Appear'd not: over all the face of earth
guage of the Hebrews and in the file of Scripture. In this very chapter, ver. 20. it is faid fowl that may fly above the earth in the open firmament of Heaven. So in Pfal. CIV. 12. By them fhall the fowls of the Heaven have their habitation, which fing among the branches. And Mat. VI. 26. what we tranflate the fowls of the air is in the original the fowls of Heaven, τα πετεινα του κρανο. So again, Rev. XIX. 17. the fowls that fly in the midft of Heaven. And we read often in Scripture of the rain of Heaven, and the clouds of Heaven. The truth is there were three Heavens in the account of the Hebrews. Mention is made of the third Heaven 2 Cor. XII. 2. The first Heaven is the air, as we have shown, wherein the clouds move and the birds fly; the fecond is the ftarry Heaven, and the third Heaven is the habitation of the Angels and the feat of God's glory. Milton is speaking here of the firft Heaven, as he mentions the others in other places.
Be gather'd now ye waters under
Into one place, and let dry land ap
pear.] This is again exactly copied from Mofes; And God said, Let the waters under the Heaven be gathered together into one place, and let the dry land appear: and it was fo. Gen. I. 9. And it was fo is very thort in Mofes; Milton inlarges upon it, as the fubject will admit fome fine ftrokes of poetry, and feems to have had his eye upon the CIVth Pfalm, which is likewife a divine hymn in praife of the creation, 6th and following verfes. Thou covered the earth with the deep; the waters food above the mountains. At thy rebuke they fled, at the voice of thy thunder they hafted away. They go up by the mountains, they go down by the valleys unto the place which thou haft founded for them, &c. We fuppofe that we need not defire the reader to remark the beautiful numbers in the following verfes of the poem, how they seem to rife with the rifing mountains, and to fink again with the falling waters. 285. Im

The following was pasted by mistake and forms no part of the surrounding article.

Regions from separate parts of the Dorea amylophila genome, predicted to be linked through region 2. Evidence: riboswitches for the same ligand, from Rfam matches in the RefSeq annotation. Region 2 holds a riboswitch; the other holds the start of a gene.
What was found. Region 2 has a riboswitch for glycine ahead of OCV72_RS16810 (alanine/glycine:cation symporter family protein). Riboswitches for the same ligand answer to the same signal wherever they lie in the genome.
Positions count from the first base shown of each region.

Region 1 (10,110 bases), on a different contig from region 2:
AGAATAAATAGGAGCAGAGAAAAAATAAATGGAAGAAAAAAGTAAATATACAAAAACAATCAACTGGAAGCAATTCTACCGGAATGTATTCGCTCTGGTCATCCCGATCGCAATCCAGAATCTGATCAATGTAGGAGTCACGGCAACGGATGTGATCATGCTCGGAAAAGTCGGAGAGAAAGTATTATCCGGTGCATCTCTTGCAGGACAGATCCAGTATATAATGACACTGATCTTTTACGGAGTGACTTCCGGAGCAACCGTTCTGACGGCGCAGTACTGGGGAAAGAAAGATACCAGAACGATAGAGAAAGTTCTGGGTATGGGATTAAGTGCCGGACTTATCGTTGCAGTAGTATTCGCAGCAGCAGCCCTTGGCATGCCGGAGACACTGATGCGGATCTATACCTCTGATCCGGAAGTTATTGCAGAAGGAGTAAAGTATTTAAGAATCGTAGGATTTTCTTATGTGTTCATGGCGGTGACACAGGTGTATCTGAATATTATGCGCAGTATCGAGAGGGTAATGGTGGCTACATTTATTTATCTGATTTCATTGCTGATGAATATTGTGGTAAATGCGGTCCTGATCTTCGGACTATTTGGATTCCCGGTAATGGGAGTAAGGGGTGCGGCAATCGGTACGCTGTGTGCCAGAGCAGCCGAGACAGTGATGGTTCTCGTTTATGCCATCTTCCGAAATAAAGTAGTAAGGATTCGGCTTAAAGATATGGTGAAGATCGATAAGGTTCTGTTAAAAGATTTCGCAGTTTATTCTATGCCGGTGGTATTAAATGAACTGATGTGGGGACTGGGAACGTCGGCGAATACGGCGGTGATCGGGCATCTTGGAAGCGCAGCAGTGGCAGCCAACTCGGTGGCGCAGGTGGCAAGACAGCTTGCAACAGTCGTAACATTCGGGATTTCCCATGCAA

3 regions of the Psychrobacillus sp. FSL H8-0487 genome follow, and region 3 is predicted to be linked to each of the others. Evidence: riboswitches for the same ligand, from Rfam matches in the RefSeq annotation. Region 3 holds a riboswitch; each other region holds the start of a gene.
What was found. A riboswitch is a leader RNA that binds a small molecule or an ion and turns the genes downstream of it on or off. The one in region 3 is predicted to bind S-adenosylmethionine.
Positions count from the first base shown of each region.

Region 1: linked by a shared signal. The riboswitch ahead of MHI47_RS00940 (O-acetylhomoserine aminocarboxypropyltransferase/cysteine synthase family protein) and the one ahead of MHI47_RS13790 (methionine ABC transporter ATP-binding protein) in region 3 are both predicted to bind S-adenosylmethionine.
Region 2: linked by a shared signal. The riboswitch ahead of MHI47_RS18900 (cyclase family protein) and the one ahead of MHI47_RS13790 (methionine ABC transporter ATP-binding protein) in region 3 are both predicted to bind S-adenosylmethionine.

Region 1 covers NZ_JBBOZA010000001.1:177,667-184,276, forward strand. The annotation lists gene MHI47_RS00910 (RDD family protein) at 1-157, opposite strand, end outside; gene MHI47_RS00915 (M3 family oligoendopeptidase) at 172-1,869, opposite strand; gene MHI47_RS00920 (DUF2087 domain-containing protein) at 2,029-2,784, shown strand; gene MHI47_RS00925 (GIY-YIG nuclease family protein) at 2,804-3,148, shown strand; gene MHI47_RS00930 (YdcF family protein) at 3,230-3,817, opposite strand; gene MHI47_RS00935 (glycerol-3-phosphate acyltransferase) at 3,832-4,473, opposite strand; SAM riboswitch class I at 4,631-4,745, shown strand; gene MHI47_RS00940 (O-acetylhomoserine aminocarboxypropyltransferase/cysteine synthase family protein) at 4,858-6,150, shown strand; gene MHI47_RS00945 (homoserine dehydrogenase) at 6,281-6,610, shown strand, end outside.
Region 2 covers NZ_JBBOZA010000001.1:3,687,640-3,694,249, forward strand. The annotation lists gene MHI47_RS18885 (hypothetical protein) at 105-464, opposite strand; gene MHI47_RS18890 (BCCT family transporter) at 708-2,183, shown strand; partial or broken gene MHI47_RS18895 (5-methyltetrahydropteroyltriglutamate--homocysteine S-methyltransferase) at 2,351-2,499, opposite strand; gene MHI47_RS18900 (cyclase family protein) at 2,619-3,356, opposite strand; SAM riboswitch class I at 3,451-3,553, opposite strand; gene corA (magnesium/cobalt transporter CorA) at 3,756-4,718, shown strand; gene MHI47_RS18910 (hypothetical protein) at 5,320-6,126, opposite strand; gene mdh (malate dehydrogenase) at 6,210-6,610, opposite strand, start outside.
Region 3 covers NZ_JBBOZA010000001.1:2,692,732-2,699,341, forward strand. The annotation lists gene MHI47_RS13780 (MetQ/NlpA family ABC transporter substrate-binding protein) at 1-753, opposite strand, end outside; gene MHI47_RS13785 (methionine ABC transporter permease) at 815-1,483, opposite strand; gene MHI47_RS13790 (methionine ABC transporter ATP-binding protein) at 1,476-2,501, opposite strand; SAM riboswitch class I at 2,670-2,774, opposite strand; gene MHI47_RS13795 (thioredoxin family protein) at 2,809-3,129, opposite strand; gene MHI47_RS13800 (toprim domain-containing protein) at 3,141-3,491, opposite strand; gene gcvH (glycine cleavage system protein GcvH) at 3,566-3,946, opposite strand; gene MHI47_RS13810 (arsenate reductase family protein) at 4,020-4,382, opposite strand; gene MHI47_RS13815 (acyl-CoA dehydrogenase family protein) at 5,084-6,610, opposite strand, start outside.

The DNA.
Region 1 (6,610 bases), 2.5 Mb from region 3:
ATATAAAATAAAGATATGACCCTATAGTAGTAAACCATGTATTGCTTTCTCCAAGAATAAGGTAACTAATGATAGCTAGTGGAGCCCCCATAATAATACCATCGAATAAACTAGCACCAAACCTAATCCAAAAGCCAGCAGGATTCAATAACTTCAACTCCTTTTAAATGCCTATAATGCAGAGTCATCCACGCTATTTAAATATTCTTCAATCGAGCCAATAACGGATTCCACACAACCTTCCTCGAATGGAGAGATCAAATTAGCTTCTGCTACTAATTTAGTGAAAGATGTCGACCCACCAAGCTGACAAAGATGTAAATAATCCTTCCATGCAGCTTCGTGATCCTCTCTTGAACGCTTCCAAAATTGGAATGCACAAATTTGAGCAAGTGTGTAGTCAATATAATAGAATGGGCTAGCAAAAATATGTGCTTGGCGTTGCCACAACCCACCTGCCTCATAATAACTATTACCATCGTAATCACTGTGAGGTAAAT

Into one place, and let dry land appear.
Immediately the mountains huge appear
As drops on duft conglobing from the dry;
For hafte; fuch flight the great command imprefs'd
Of trumpet (for of armies thou hast heard)
285. Immediately the mountains &c.] We have the fame elevation of thought in the third day, when the mountains were brought forth, and the deep was made. We have also the rifing of the whole vegetable world defcribed in this day's work, which is filled with all the graces that other poets have lavish'd on their defcription of the spring, and leads the reader's imagination into a theatre equally furprifing and beautiful. Addifon.
299. If fteep, with torrent rapture,] I have feen a marginal reading with
torrent rupture, as in ver. 419. we
303. And on the washy oofe deep
be dry, &c.] The earth was juft now emerg'd from the waters in which it had been wrapt; 'twas therefore all one great washy oofe, flime and mud. In this foft earth deep channels were eafily worn by the ftreaming water, 'till 'twas dry every
If steep, with torrent rapture, if through plain, i
All but within those banks, where rivers now 305
And faw that it was good, and faid, Let th' earth
He fcarce had faid, when the bare earth, till then
where but within the banks, the bounds fet to the rivers, where they now perpetually draw along after them their moift train. The rivers are imagin'd as perfons of great quality, the length of their robe training after them;
where rivers now
to be found in our author and all good poets. Richardfon.
307. The dry land, earth, &c.] Thefe are again the words of Genefis form'd into verfe. Gen. I. 10, 11. And God called the dry land earth, and the gathering together of the waters called he feas: and God faw that it
Stream, and perpetual draw their was good. And God faid, Let the earth
You cannot read it otherwife than flowly, and fo as to give your mind a picture of the thing defcrib'd. Many examples of the like kind are VOL. II.
bring forth grafs, the herb yielding feed, and the fruit-tree yielding fruit after his kind, whofe feed is in itself upon the earth. But when he comes to the defcriptive part, he then opens a finer vein of poetry.